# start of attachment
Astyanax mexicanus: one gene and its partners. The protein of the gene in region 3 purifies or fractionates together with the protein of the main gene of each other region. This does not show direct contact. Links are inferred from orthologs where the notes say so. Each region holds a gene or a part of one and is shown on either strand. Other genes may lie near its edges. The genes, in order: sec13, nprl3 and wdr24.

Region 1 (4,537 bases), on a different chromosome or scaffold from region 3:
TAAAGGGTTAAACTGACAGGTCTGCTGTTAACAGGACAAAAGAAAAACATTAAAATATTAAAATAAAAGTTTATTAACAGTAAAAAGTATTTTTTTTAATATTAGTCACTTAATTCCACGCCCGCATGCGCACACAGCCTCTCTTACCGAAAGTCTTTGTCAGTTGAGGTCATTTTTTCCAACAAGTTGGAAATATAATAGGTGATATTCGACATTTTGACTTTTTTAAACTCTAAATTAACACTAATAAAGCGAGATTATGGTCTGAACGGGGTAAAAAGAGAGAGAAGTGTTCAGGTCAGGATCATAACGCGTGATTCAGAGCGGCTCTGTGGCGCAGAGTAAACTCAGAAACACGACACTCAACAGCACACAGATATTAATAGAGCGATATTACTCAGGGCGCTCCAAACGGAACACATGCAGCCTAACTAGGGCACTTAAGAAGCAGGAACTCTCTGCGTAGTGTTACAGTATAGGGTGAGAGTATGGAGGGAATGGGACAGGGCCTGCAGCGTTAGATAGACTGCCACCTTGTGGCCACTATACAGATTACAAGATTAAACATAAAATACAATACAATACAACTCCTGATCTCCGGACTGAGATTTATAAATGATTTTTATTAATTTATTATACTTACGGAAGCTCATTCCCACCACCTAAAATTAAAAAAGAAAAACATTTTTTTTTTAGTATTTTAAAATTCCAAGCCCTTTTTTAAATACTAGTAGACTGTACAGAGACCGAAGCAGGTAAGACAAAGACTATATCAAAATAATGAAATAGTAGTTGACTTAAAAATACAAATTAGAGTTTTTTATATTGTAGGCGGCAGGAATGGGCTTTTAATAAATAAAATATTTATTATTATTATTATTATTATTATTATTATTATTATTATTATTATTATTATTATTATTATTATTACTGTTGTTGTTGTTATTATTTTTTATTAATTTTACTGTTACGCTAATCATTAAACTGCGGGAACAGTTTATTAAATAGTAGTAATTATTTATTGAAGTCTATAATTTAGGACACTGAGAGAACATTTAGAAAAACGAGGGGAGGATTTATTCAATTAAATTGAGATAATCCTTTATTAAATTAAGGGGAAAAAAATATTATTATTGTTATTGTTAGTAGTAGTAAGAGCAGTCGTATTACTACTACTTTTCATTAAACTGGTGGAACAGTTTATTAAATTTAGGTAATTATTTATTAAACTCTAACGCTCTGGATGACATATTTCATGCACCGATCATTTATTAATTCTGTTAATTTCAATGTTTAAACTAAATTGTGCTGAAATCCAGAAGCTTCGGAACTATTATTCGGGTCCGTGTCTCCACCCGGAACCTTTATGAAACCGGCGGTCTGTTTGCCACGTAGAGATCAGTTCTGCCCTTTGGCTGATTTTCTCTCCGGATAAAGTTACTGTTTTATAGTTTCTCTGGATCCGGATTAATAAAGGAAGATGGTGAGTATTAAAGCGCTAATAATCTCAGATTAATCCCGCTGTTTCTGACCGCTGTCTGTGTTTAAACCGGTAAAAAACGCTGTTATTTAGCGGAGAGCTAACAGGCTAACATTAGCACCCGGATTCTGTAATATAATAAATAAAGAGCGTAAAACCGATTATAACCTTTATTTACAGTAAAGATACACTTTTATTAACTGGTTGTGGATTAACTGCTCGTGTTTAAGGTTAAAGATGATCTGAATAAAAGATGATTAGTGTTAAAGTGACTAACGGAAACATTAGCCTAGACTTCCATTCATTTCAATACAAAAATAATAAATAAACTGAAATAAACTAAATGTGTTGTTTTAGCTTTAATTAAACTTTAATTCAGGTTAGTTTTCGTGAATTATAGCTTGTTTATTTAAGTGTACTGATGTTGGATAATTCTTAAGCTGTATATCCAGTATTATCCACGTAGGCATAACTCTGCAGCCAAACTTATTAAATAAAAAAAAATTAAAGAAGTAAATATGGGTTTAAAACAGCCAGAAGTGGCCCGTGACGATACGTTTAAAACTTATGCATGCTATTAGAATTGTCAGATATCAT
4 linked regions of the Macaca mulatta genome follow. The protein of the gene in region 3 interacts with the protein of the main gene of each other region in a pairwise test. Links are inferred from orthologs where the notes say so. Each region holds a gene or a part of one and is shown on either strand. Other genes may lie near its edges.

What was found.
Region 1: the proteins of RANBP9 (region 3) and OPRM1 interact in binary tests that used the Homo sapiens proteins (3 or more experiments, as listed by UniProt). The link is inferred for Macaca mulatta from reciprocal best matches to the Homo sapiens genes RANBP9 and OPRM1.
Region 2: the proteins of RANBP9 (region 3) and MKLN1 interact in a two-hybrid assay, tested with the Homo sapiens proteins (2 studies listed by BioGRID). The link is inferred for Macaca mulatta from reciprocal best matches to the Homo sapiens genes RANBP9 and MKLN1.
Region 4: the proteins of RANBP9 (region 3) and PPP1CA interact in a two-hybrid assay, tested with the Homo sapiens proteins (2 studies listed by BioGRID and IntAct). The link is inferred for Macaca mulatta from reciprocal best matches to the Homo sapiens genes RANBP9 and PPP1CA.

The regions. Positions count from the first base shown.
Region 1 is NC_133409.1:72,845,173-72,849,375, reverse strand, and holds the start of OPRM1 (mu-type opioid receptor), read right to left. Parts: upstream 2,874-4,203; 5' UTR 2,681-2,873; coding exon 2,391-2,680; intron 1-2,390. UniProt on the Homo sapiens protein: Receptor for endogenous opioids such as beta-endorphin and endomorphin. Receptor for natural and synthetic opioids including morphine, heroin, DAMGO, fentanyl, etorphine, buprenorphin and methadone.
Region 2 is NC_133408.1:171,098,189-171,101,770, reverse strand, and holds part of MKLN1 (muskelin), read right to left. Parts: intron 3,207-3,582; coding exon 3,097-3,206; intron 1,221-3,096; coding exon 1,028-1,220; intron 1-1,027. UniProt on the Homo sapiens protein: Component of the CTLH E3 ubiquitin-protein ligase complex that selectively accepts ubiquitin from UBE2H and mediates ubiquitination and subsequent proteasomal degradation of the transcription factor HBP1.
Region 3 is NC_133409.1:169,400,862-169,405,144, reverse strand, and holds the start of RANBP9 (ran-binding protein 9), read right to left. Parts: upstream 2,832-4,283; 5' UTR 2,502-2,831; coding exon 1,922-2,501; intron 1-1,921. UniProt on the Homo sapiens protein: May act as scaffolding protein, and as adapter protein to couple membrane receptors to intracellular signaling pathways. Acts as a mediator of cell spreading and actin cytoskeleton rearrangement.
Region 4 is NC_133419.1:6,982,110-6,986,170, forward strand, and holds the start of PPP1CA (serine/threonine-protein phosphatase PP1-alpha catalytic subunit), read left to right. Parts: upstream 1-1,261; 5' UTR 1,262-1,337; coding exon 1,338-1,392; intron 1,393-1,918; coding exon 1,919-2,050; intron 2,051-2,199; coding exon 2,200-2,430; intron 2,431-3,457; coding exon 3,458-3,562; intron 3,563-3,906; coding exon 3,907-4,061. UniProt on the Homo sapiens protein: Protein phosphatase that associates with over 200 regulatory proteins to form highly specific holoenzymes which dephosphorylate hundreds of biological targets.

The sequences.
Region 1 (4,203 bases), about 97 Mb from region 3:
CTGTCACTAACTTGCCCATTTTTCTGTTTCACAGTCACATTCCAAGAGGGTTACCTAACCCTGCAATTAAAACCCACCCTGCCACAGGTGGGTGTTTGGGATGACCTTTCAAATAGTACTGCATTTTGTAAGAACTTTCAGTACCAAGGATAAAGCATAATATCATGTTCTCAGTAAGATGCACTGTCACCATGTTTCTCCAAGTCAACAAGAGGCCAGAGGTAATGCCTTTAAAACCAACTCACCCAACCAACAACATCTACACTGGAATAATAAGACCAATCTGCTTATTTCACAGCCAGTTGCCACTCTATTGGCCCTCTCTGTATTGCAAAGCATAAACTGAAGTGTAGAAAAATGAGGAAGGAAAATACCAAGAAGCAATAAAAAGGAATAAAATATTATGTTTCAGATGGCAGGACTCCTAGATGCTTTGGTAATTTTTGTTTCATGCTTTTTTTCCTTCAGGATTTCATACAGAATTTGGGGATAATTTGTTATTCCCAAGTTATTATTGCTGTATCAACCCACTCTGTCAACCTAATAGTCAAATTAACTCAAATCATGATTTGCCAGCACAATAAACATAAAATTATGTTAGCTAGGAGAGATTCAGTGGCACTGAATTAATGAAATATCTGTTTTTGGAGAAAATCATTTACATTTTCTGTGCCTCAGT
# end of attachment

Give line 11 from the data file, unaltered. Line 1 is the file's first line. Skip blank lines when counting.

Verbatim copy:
Region 2 is NC_133408.1:171,098,189-171,101,770, reverse strand, and holds part of MKLN1 (muskelin), read right to left. Parts: intron 3,207-3,582; coding exon 3,097-3,206; intron 1,221-3,096; coding exon 1,028-1,220; intron 1-1,027. UniProt on the Homo sapiens protein: Component of the CTLH E3 ubiquitin-protein ligase complex that selectively accepts ubiquitin from UBE2H and mediates ubiquitination and subsequent proteasomal degradation of the transcription factor HBP1.